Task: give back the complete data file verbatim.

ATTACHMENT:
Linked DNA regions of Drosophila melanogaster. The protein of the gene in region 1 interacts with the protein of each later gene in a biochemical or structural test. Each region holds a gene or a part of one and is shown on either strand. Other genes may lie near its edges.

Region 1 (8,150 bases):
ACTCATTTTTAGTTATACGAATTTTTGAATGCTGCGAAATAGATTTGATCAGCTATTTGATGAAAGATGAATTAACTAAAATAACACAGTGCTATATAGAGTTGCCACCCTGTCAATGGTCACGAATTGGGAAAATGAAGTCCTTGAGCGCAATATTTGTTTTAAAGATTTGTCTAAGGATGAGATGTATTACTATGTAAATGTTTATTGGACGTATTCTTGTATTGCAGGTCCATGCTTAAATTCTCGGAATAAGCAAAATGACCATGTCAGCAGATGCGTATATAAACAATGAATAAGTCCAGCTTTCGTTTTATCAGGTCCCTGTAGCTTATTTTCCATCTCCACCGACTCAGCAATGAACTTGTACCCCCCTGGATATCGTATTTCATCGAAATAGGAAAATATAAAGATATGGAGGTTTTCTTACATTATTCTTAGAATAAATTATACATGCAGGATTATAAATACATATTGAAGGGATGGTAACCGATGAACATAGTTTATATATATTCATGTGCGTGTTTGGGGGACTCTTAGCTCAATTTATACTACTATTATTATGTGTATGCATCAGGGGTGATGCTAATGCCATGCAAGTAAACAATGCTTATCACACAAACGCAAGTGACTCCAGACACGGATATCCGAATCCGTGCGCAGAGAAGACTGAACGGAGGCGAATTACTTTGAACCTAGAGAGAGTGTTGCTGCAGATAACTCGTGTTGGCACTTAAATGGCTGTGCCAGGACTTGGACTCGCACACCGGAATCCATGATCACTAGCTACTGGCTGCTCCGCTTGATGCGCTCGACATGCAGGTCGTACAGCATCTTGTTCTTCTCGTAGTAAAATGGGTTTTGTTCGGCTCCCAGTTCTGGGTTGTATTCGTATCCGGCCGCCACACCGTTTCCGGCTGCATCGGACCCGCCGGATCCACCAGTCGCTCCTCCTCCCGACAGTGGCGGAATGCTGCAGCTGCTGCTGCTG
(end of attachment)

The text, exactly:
Linked DNA regions of Drosophila melanogaster. The protein of the gene in region 1 interacts with the protein of each later gene in a biochemical or structural test. Each region holds a gene or a part of one and is shown on either strand. Other genes may lie near its edges.

Region 1 (8,150 bases):
ACTCATTTTTAGTTATACGAATTTTTGAATGCTGCGAAATAGATTTGATCAGCTATTTGATGAAAGATGAATTAACTAAAATAACACAGTGCTATATAGAGTTGCCACCCTGTCAATGGTCACGAATTGGGAAAATGAAGTCCTTGAGCGCAATATTTGTTTTAAAGATTTGTCTAAGGATGAGATGTATTACTATGTAAATGTTTATTGGACGTATTCTTGTATTGCAGGTCCATGCTTAAATTCTCGGAATAAGCAAAATGACCATGTCAGCAGATGCGTATATAAACAATGAATAAGTCCAGCTTTCGTTTTATCAGGTCCCTGTAGCTTATTTTCCATCTCCACCGACTCAGCAATGAACTTGTACCCCCCTGGATATCGTATTTCATCGAAATAGGAAAATATAAAGATATGGAGGTTTTCTTACATTATTCTTAGAATAAATTATACATGCAGGATTATAAATACATATTGAAGGGATGGTAACCGATGAACATAGTTTATATATATTCATGTGCGTGTTTGGGGGACTCTTAGCTCAATTTATACTACTATTATTATGTGTATGCATCAGGGGTGATGCTAATGCCATGCAAGTAAACAATGCTTATCACACAAACGCAAGTGACTCCAGACACGGATATCCGAATCCGTGCGCAGAGAAGACTGAACGGAGGCGAATTACTTTGAACCTAGAGAGAGTGTTGCTGCAGATAACTCGTGTTGGCACTTAAATGGCTGTGCCAGGACTTGGACTCGCACACCGGAATCCATGATCACTAGCTACTGGCTGCTCCGCTTGATGCGCTCGACATGCAGGTCGTACAGCATCTTGTTCTTCTCGTAGTAAAATGGGTTTTGTTCGGCTCCCAGTTCTGGGTTGTATTCGTATCCGGCCGCCACACCGTTTCCGGCTGCATCGGACCCGCCGGATCCACCAGTCGCTCCTCCTCCCGACAGTGGCGGAATGCTGCAGCTGCTGCTGCTG